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The Truth About Celia
Oh no, not the briar patch.
Contemporary YA vs Classic Literature
When Goosebumps had that crazy boom while I was in HS, I think, and all the Harry Potter and Twilight craziness since then, I thought it was awesome. There may be better books in the world to read (yeah, there definitely are), but I figured every book someone reads is another book closer to a habit. If kids don't think books are fun or relevant or interesting, why should they bother reading for fun? Even if the kids never read another book on their own just for fun, that's still one more than they had before.

So, a while ago I was chatting with an English teacher and some other people my age ish. We were talking about the 'classics' from our high school days and how a) utterly inappropriate they are for teenagers in general and b) how boring they must be for kids who don't like reading much. I think the example that was used was Catcher in the Rye which is a coming of age novel given to people not yet of age *and* in a completely different world than the one in the book. And books like 1984 and Animal Farm, or my personal favorite, Brave New World (which to me in HS was so totally a Utopia--a world where everyone knew where they were supposed to be and what they were supposed to do) are less obvious to teens than they are a few years later.

So I started making a class in my head, taking the classics, and pairing them up with contemporary books that 'match' but are more (theoretically) interesting to current teens. Surely it must be possible to look at what we expect a book to be doing and find an analog that would appeal to kids and still a) have the same message and maybe even b) help train critical reading skills.

So Brave New World pairs well with Scott Westerfeld's Uglies/Pretties/etc series. Dracula contrasts with the contemporary vampire books.

I had a few more, but I've forgotten them, and my work server is back up, so you'll just have to come up with your own.
9 comments or Leave a comment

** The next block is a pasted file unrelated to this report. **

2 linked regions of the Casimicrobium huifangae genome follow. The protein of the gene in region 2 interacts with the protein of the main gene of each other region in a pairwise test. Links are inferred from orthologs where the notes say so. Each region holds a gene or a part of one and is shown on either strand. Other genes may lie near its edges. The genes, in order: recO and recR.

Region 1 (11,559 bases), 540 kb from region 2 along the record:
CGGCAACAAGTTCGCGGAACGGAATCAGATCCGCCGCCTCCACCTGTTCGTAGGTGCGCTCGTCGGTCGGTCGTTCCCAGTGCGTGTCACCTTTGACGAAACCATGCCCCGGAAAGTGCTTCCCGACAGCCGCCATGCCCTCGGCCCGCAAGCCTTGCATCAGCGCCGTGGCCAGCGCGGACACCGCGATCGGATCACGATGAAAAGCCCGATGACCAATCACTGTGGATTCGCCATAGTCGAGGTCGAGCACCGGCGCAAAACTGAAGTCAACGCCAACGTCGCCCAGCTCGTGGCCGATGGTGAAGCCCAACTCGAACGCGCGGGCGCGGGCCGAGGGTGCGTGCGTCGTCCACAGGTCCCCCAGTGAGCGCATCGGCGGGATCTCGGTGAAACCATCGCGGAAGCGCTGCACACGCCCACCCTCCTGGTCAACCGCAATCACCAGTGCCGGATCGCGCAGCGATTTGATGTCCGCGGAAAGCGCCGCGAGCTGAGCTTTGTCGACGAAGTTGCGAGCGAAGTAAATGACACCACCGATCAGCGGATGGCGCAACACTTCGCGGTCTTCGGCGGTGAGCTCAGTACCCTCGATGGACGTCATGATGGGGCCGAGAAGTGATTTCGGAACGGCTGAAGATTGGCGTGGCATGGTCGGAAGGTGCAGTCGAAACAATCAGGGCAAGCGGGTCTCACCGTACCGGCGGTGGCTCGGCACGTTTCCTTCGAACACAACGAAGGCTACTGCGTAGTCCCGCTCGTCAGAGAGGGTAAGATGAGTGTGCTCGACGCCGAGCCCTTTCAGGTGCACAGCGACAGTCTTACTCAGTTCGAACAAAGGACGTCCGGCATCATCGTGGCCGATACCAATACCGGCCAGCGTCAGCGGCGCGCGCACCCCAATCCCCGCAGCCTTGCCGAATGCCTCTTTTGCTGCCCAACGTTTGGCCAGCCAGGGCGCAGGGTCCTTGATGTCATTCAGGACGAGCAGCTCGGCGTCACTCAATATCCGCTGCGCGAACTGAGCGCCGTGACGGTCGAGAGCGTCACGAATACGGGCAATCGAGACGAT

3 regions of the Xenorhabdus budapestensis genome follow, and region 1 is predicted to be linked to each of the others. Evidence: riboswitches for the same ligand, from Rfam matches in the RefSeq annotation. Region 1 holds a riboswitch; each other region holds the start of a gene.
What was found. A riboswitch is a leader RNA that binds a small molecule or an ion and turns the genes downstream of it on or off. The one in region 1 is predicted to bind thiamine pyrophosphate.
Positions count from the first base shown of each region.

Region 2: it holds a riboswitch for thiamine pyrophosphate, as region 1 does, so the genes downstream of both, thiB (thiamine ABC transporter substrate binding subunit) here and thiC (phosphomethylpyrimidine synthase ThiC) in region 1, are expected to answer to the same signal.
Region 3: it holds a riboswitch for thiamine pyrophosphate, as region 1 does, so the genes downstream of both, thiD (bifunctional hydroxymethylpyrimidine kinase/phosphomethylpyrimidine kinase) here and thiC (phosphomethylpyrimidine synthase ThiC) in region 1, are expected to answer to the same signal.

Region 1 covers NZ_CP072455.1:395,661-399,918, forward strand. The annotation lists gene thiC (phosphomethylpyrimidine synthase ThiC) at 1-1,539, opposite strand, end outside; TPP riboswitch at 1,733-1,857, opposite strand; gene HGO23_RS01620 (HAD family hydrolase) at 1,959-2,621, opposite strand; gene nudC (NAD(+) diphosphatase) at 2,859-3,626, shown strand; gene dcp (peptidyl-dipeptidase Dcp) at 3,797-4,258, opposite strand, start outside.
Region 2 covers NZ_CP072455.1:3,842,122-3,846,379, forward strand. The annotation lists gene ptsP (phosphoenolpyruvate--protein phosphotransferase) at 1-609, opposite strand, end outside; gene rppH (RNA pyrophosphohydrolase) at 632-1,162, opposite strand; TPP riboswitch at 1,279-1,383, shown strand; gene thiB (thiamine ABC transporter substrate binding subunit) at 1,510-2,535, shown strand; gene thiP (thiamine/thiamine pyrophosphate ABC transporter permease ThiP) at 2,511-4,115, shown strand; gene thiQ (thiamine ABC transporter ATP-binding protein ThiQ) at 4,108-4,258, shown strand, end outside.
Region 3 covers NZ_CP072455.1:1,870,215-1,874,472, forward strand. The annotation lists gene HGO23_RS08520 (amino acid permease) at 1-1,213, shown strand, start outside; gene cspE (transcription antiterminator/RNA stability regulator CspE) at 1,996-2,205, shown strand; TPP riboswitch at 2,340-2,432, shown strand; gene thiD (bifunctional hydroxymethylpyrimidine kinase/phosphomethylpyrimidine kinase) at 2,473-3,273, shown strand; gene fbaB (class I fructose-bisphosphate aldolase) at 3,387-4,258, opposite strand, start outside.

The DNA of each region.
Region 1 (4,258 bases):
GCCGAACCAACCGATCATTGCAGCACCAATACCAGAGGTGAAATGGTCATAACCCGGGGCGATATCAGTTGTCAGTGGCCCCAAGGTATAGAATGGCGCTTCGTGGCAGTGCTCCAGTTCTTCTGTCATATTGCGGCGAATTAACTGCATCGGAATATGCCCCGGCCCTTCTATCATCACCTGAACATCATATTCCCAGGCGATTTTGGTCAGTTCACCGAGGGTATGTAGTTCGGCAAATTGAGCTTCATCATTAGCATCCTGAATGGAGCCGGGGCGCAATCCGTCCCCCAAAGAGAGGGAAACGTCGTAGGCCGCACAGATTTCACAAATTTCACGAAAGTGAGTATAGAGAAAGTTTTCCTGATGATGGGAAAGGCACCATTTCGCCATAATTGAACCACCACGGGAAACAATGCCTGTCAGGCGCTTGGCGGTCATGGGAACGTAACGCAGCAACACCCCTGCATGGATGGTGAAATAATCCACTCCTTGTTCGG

From: orbitalmechanic Date: August 10th, 2010 08:15 pm (UTC) (Link)
There must be something contemporary about Iraq/Afghanistan to replace the Red Badge of Courage. That is one freaky FREAKY book.
tanaise From: tanaise Date: August 10th, 2010 08:29 pm (UTC) (Link)
Mind you, i don't think they always *need* to replace the classics. I think I clumsily combined two related but separate ideas in my post--A) why do we torture kids by making them read things they don't understand or identify with (thus not helping with the idea of enjoying reading) and b) why, when we're teaching kids to look at things critically, do we use examples from boring books.

I think there are critical reading skills which might be easier to teach if the added challenge of reading things which you don't care about is lessened. And once you can show how to read for, say theme, by reading Uglies and seeing how what Tally thinks is a utopia might not be, then you turn to Brave New World and say "okay, different book: but if you read it the same way, you get basically the same message."

I don't think it's a staggeringly original idea or anything, it's just something i turn over in my head from time to time.
From: orbitalmechanic Date: August 10th, 2010 09:06 pm (UTC) (Link)
Agreed! I picked The Red Badge of Courage because it's strange and confusing and very literary in style. I didn't read it until grad school and I have no clue why it's read in high school--or rather, I'm sure it's taught as history, which is a waste of the book and a waste of the history.

And, on the other hand, we have an actual war going on right now, a confusing and complicated war that people not much past high school are fighting. I'm sure you could do some interesting work by comparing this war to the Civil War, but I wouldn't start with Red Badge to do that.